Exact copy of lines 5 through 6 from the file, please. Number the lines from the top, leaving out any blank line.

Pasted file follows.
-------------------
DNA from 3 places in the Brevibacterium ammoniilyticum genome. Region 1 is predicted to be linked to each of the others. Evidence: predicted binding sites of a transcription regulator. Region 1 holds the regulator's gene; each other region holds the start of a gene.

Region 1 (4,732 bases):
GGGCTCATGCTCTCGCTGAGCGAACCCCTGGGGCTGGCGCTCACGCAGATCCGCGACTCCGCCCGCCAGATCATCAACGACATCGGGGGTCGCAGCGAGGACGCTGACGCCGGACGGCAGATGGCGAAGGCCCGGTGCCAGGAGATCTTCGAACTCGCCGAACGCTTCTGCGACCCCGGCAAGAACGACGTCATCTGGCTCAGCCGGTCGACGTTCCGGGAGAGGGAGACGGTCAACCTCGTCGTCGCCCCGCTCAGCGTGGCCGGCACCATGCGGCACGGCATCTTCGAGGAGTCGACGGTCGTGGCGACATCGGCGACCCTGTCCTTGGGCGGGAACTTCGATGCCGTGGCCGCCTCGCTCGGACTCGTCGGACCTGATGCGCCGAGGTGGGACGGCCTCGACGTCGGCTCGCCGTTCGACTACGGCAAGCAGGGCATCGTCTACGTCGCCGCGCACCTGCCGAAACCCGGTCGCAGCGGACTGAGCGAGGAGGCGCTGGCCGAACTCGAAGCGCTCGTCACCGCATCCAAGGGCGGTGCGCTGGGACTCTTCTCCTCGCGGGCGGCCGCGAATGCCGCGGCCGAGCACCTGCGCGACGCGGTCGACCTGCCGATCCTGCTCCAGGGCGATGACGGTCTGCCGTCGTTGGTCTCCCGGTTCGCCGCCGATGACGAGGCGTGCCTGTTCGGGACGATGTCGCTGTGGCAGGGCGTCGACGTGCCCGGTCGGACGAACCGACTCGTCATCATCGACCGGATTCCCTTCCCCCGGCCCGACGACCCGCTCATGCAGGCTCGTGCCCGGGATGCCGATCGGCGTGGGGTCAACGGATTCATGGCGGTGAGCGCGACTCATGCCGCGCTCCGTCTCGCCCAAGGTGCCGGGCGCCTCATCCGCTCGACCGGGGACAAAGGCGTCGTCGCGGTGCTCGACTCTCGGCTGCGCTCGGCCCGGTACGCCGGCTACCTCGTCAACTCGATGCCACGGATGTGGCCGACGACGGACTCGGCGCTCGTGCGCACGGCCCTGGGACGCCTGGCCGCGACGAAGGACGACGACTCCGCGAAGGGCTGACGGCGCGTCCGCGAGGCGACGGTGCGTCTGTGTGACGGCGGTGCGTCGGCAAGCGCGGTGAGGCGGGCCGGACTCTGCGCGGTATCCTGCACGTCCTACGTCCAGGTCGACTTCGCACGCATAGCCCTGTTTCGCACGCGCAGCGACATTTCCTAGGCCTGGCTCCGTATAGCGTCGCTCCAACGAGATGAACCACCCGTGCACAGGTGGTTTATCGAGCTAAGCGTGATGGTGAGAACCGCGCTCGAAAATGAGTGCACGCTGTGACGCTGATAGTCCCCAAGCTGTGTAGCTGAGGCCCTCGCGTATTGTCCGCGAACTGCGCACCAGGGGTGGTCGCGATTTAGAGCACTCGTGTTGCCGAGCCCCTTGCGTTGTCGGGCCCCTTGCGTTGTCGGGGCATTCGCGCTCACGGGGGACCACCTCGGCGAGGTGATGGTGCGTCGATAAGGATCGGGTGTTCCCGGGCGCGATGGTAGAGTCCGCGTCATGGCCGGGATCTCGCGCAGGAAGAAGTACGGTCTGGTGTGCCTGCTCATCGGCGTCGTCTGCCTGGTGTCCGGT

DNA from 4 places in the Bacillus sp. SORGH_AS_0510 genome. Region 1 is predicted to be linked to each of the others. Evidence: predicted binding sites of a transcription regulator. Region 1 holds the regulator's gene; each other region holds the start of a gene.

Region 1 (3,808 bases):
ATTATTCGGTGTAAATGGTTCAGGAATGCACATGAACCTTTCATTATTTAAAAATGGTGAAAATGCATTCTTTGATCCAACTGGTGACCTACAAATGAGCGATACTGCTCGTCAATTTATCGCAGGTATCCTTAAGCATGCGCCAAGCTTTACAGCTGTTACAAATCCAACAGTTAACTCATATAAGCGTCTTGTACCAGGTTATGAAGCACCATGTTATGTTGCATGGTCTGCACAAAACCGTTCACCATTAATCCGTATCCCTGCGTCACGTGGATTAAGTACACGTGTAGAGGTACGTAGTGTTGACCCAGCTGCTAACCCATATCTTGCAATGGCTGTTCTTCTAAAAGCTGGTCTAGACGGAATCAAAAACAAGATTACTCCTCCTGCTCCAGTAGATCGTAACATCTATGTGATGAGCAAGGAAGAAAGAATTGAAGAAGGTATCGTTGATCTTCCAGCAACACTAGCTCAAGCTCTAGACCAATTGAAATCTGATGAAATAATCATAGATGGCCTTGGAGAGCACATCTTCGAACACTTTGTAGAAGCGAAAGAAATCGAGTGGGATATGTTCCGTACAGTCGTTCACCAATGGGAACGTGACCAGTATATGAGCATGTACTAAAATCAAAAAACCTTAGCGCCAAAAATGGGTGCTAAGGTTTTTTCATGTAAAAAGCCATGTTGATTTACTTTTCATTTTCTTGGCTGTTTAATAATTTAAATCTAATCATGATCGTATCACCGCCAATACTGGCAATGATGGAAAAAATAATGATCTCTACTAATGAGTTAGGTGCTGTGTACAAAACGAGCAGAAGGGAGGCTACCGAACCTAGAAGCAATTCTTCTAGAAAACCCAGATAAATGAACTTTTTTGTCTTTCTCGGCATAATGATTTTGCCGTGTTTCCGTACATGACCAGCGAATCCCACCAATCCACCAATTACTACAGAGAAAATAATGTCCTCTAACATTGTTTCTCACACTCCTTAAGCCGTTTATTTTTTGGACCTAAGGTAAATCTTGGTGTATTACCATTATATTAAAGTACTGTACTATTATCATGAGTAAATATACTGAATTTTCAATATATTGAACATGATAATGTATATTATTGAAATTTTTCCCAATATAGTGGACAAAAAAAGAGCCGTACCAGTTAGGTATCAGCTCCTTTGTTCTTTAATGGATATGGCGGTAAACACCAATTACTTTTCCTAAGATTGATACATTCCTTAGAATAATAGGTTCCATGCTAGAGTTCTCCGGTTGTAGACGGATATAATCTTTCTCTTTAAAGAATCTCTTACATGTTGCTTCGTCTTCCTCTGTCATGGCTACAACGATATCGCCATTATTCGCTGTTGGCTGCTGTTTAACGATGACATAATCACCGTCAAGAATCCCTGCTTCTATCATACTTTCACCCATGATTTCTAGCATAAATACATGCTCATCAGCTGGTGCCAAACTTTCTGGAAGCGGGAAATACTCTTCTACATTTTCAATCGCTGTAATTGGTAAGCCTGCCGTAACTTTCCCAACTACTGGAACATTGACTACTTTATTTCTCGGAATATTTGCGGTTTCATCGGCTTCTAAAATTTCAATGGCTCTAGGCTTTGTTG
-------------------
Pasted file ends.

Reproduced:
Region 1 (3,808 bases):
ATTATTCGGTGTAAATGGTTCAGGAATGCACATGAACCTTTCATTATTTAAAAATGGTGAAAATGCATTCTTTGATCCAACTGGTGACCTACAAATGAGCGATACTGCTCGTCAATTTATCGCAGGTATCCTTAAGCATGCGCCAAGCTTTACAGCTGTTACAAATCCAACAGTTAACTCATATAAGCGTCTTGTACCAGGTTATGAAGCACCATGTTATGTTGCATGGTCTGCACAAAACCGTTCACCATTAATCCGTATCCCTGCGTCACGTGGATTAAGTACACGTGTAGAGGTACGTAGTGTTGACCCAGCTGCTAACCCATATCTTGCAATGGCTGTTCTTCTAAAAGCTGGTCTAGACGGAATCAAAAACAAGATTACTCCTCCTGCTCCAGTAGATCGTAACATCTATGTGATGAGCAAGGAAGAAAGAATTGAAGAAGGTATCGTTGATCTTCCAGCAACACTAGCTCAAGCTCTAGACCAATTGAAATCTGATGAAATAATCATAGATGGCCTTGGAGAGCACATCTTCGAACACTTTGTAGAAGCGAAAGAAATCGAGTGGGATATGTTCCGTACAGTCGTTCACCAATGGGAACGTGACCAGTATATGAGCATGTACTAAAATCAAAAAACCTTAGCGCCAAAAATGGGTGCTAAGGTTTTTTCATGTAAAAAGCCATGTTGATTTACTTTTCATTTTCTTGGCTGTTTAATAATTTAAATCTAATCATGATCGTATCACCGCCAATACTGGCAATGATGGAAAAAATAATGATCTCTACTAATGAGTTAGGTGCTGTGTACAAAACGAGCAGAAGGGAGGCTACCGAACCTAGAAGCAATTCTTCTAGAAAACCCAGATAAATGAACTTTTTTGTCTTTCTCGGCATAATGATTTTGCCGTGTTTCCGTACATGACCAGCGAATCCCACCAATCCACCAATTACTACAGAGAAAATAATGTCCTCTAACATTGTTTCTCACACTCCTTAAGCCGTTTATTTTTTGGACCTAAGGTAAATCTTGGTGTATTACCATTATATTAAAGTACTGTACTATTATCATGAGTAAATATACTGAATTTTCAATATATTGAACATGATAATGTATATTATTGAAATTTTTCCCAATATAGTGGACAAAAAAAGAGCCGTACCAGTTAGGTATCAGCTCCTTTGTTCTTTAATGGATATGGCGGTAAACACCAATTACTTTTCCTAAGATTGATACATTCCTTAGAATAATAGGTTCCATGCTAGAGTTCTCCGGTTGTAGACGGATATAATCTTTCTCTTTAAAGAATCTCTTACATGTTGCTTCGTCTTCCTCTGTCATGGCTACAACGATATCGCCATTATTCGCTGTTGGCTGCTGTTTAACGATGACATAATCACCGTCAAGAATCCCTGCTTCTATCATACTTTCACCCATGATTTCTAGCATAAATACATGCTCATCAGCTGGTGCCAAACTTTCTGGAAGCGGGAAATACTCTTCTACATTTTCAATCGCTGTAATTGGTAAGCCTGCCGTAACTTTCCCAACTACTGGAACATTGACTACTTTATTTCTCGGAATATTTGCGGTTTCATCGGCTTCTAAAATTTCAATGGCTCTAGGCTTTGTTG